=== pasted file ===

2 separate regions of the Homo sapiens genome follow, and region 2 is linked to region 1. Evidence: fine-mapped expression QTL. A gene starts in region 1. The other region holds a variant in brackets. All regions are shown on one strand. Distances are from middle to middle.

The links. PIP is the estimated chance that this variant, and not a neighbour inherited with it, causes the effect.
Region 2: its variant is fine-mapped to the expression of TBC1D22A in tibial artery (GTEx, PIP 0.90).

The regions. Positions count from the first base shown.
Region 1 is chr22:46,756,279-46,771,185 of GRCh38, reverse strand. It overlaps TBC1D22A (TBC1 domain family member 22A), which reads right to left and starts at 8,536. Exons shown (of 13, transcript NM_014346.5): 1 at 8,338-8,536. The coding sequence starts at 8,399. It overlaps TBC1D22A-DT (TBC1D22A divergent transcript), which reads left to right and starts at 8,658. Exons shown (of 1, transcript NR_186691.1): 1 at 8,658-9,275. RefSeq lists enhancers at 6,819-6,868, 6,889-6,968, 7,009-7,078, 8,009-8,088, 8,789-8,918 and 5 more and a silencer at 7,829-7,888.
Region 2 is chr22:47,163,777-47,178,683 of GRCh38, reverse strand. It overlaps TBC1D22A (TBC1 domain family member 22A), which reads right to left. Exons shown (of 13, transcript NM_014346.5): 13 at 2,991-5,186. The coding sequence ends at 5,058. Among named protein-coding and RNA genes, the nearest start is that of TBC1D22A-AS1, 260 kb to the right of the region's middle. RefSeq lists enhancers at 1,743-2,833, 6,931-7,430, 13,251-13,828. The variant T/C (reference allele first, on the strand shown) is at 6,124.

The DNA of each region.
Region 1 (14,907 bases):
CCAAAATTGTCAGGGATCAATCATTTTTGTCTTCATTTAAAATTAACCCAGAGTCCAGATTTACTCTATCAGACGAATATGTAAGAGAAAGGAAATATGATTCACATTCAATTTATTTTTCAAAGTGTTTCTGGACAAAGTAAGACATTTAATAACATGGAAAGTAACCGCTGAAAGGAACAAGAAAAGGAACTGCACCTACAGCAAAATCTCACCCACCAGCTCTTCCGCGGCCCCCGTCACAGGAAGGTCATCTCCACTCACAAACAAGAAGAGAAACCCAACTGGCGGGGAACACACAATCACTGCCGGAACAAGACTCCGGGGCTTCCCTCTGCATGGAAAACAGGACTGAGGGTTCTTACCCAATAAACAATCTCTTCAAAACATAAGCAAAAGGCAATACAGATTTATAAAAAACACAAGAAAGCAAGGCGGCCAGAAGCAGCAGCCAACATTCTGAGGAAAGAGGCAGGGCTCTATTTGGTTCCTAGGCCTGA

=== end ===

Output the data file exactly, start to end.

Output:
2 separate regions of the Homo sapiens genome follow, and region 2 is linked to region 1. Evidence: fine-mapped expression QTL. A gene starts in region 1. The other region holds a variant in brackets. All regions are shown on one strand. Distances are from middle to middle.

The links. PIP is the estimated chance that this variant, and not a neighbour inherited with it, causes the effect.
Region 2: its variant is fine-mapped to the expression of TBC1D22A in tibial artery (GTEx, PIP 0.90).

The regions. Positions count from the first base shown.
Region 1 is chr22:46,756,279-46,771,185 of GRCh38, reverse strand. It overlaps TBC1D22A (TBC1 domain family member 22A), which reads right to left and starts at 8,536. Exons shown (of 13, transcript NM_014346.5): 1 at 8,338-8,536. The coding sequence starts at 8,399. It overlaps TBC1D22A-DT (TBC1D22A divergent transcript), which reads left to right and starts at 8,658. Exons shown (of 1, transcript NR_186691.1): 1 at 8,658-9,275. RefSeq lists enhancers at 6,819-6,868, 6,889-6,968, 7,009-7,078, 8,009-8,088, 8,789-8,918 and 5 more and a silencer at 7,829-7,888.
Region 2 is chr22:47,163,777-47,178,683 of GRCh38, reverse strand. It overlaps TBC1D22A (TBC1 domain family member 22A), which reads right to left. Exons shown (of 13, transcript NM_014346.5): 13 at 2,991-5,186. The coding sequence ends at 5,058. Among named protein-coding and RNA genes, the nearest start is that of TBC1D22A-AS1, 260 kb to the right of the region's middle. RefSeq lists enhancers at 1,743-2,833, 6,931-7,430, 13,251-13,828. The variant T/C (reference allele first, on the strand shown) is at 6,124.

The DNA of each region.
Region 1 (14,907 bases):
CCAAAATTGTCAGGGATCAATCATTTTTGTCTTCATTTAAAATTAACCCAGAGTCCAGATTTACTCTATCAGACGAATATGTAAGAGAAAGGAAATATGATTCACATTCAATTTATTTTTCAAAGTGTTTCTGGACAAAGTAAGACATTTAATAACATGGAAAGTAACCGCTGAAAGGAACAAGAAAAGGAACTGCACCTACAGCAAAATCTCACCCACCAGCTCTTCCGCGGCCCCCGTCACAGGAAGGTCATCTCCACTCACAAACAAGAAGAGAAACCCAACTGGCGGGGAACACACAATCACTGCCGGAACAAGACTCCGGGGCTTCCCTCTGCATGGAAAACAGGACTGAGGGTTCTTACCCAATAAACAATCTCTTCAAAACATAAGCAAAAGGCAATACAGATTTATAAAAAACACAAGAAAGCAAGGCGGCCAGAAGCAGCAGCCAACATTCTGAGGAAAGAGGCAGGGCTCTATTTGGTTCCTAGGCCTGA